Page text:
Major-label horror stories led the String Cheese Incident to go indie



By Steve Newton

In the early 1990s, String Cheese Incident guitarist Bill Nershi, an avowed ski bum in Telluride, Colorado, decided he wanted to tackle a new mountain. He bought an old school bus, fixed it up, and moved to the ski town of Crested Butte, Colorado, where he parked the vehicle in front of drummer Michael Travis’s house—where bassist Keith Mosely also lived. Shortly thereafter Nershi started performing on the slopes there, swapping lift tickets for gigs he’d play with fellow powder freak Mike Kang, a mandolin and violin specialist. Eventually the four players formed an acoustic bluegrass band, which integrated elements of improvisational jazz and funk-laden rock once keyboardist Kyle Hollingsworth joined in ’96.

The quintet has been touring almost nonstop since then, garnering a devoted fan base across North America and selling more than 150,000 copies of its five CDs—all without the benefit of a major label. As Nershi explains from his home in the mountains west of Boulder, the decision to go the indie route followed much research, in the form of hanging out with musician buddies.

“The official decision came after talking to a lot of our peers,” relates the 40-year-old picker, “a lot of bands that had gone through the process of being signed and recording for a label. We were getting to that point where we needed to make some kind of a move, so we talked to as many bands as we could about it, and I would say 85, 90 percent of what we heard was all horror stories. There were a lot of control issues, where labels told them they couldn’t tour or recordings didn’t go the way they wanted. And being in a band, a lot of it is about momentum, you know. If you get a label that hinders your momentum, it can really hurt you for the rest of your career.”

Intent on going it alone, the band launched its own label, SCI Fidelity Records, and set up, through which it peddles its discs at the rate of roughly 1,000 copies a week. And the group’s unrestricted approach to music helps it continue to win loyal fans. From the get-go the String Cheese Incident has strongly encouraged the open recording of its concerts and free distribution of its music among any folks who care to listen.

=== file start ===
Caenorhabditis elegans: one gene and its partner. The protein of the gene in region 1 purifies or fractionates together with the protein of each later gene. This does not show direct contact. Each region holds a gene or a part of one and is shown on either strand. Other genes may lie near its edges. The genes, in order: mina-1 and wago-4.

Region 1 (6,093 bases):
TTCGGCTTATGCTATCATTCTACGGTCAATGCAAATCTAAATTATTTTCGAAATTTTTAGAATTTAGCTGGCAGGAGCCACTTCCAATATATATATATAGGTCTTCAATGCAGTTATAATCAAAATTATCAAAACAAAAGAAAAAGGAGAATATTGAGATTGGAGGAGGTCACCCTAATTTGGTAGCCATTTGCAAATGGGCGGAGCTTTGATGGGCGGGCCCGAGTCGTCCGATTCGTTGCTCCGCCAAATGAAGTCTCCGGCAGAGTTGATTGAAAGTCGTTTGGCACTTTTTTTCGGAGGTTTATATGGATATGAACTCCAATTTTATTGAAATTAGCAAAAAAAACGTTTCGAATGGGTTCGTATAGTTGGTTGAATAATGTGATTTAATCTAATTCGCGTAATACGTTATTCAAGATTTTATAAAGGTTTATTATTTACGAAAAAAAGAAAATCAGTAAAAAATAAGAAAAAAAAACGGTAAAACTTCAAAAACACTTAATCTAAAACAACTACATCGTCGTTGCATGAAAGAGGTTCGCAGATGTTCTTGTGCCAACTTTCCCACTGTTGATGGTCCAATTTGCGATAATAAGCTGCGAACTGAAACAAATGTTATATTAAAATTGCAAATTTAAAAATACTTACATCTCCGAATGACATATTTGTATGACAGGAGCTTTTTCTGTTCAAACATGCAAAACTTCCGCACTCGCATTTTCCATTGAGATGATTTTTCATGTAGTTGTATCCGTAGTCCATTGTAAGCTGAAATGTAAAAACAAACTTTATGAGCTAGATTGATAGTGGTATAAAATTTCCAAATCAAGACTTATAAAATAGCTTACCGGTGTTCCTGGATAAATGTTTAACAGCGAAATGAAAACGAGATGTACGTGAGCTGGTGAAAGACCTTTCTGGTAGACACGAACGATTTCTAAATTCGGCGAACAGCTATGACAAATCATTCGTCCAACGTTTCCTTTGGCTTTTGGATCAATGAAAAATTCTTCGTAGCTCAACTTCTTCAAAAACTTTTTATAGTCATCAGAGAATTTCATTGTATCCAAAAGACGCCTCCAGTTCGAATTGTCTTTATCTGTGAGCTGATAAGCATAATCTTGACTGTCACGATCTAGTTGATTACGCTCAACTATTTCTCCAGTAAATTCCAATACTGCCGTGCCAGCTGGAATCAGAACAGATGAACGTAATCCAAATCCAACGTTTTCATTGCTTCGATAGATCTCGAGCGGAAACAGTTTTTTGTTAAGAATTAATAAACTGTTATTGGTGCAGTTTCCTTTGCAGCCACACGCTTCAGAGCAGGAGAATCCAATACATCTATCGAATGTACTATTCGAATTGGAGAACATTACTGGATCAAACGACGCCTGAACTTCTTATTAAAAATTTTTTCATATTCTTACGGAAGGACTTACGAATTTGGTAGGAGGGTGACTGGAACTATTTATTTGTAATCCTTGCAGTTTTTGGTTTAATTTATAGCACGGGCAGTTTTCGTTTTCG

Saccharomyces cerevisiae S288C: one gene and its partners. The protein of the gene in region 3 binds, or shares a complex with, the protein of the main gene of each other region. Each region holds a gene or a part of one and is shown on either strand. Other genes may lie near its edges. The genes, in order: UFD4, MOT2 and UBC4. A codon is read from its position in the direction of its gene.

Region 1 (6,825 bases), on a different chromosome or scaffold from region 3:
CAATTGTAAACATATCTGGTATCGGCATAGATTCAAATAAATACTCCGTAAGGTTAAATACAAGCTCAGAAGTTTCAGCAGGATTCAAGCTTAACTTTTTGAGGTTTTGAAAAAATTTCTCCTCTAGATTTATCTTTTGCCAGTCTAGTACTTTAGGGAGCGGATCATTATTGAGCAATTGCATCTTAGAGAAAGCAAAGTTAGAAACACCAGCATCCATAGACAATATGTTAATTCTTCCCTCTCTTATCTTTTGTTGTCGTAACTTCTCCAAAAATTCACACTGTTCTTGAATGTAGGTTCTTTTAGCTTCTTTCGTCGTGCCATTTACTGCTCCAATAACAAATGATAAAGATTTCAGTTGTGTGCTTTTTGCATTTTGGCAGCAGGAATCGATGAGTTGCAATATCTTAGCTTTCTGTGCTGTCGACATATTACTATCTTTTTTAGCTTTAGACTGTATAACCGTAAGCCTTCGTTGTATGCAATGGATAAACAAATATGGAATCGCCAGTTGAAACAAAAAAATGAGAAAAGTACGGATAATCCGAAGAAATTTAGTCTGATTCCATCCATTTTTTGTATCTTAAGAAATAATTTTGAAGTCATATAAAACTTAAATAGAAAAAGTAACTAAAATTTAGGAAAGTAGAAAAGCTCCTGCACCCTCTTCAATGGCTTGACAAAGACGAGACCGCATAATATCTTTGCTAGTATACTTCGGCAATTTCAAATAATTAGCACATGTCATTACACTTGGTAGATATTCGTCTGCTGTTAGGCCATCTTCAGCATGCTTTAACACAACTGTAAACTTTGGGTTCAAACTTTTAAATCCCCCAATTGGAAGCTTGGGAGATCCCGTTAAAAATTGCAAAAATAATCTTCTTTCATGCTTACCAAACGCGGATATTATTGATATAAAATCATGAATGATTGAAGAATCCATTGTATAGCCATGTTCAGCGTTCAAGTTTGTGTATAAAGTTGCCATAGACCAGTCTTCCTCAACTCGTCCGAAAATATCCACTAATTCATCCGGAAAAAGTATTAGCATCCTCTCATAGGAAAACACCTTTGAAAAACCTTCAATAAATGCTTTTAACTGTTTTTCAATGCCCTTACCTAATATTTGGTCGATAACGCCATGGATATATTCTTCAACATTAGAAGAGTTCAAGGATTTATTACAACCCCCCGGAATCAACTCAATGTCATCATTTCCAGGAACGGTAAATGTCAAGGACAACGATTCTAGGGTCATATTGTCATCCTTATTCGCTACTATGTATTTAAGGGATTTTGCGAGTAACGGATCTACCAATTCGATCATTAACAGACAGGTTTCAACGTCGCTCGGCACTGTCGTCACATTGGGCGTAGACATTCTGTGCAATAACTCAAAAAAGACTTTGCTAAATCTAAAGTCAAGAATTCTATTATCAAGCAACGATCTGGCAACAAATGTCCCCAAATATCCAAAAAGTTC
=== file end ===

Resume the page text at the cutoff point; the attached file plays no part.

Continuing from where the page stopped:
“As soon as people were interested enough to want to tape, we were flattered,” explains Nershi. “Our soundman, Jon O’Leary, has always been willing to help out fans that want to tape, because I think he was a taper himself for a long time. In the early years, ’96/’97, when we were touring so much and playing so many shows, the tapers and the tape-trading—that whole network—really got our name out there. It was our best promotion for a real long time.”

The tapers should be out in full force when the Incident visits town for two shows at the Centre in Vancouver for Performing Arts, on Wednesday and next Thursday (October 16 and 17). And even if you don’t own a portable tape machine, you can still score a sweet-sounding document of those gigs, as the band records every concert it plays and sells them on its site in three-disc sets. (In the latest issue of Guitar Player magazine, the SCI’s On the Road series was included with the Grateful Dead’s Europe ’72, Phish’s A Live One, and the Allman Brothers’ At Fillmore East in its list of 10 essential jam-band albums.) Nershi doesn’t feel that by allowing fans to make their own tapes, he’s sabotaging the band’s ability to make a buck itself. “There’s people that are really involved in that tape-trading kind of a world,” he says, “with the tape trees on the Internet all the time, but there’s probably a lot more who aren’t involved in that, and for them it’s easier to buy our On the Road CDs.”

In concert, it’s not unusual for the jam-happy SCI to perform songs that go on for 17 minutes or more. For the recording of the band’s latest CD, Outside Inside, the group had to seriously curb its penchant for improvisation. “When we went into the studio I kinda spearheaded the idea of putting out a CD that would emphasize our songwriting ability,” relates Nershi, “and not rely so much on the long jams to make it work.”

Although the String Cheese Incident had never worked with an outside producer before, its members figured it was time, with Outside Inside, to hand the reins over to someone else. And Steve Berlin, noted for his work with Los Lobos and the Tragically Hip, was the right man for the job.

“It was kind of a relief,” offers Nershi, “because our band operates as a real democratic force, and sometimes in the studio it can be trying, you know, talking things through and voting and retalking. It’s nice to have a producer like Steve who can listen to everybody’s ideas and figure out which course of action sounds the best. People don’t get as attached to their own idea; you just put it out there and let the producer run with it.”

Bill Nershi sounds off on the things enquiring minds want to know.

On the band’s marathon concerts, which have been known to run to four hours: “We have played that long. We like to do two sets, and we like to do a fairly substantial encore. It might be four hours with a set break in there.”

On whether he gets tired of people lumping his group in with the other “jam bands” of recent memory: “I’m against any kind of labelling, ’cause I feel like it’s limiting. But it doesn’t bother me to be grouped with bands like Widespread Panic, you know—or even Phish or the Grateful Dead sometimes, even though they’re not touring.”

On whether the band’s willingness to have fans tape their shows evolved from Nershi having to sneak a tape deck into concerts himself: “No, it’s not my deal. I’m not that fanatic of a music fan. I’m a fanatic music player.”

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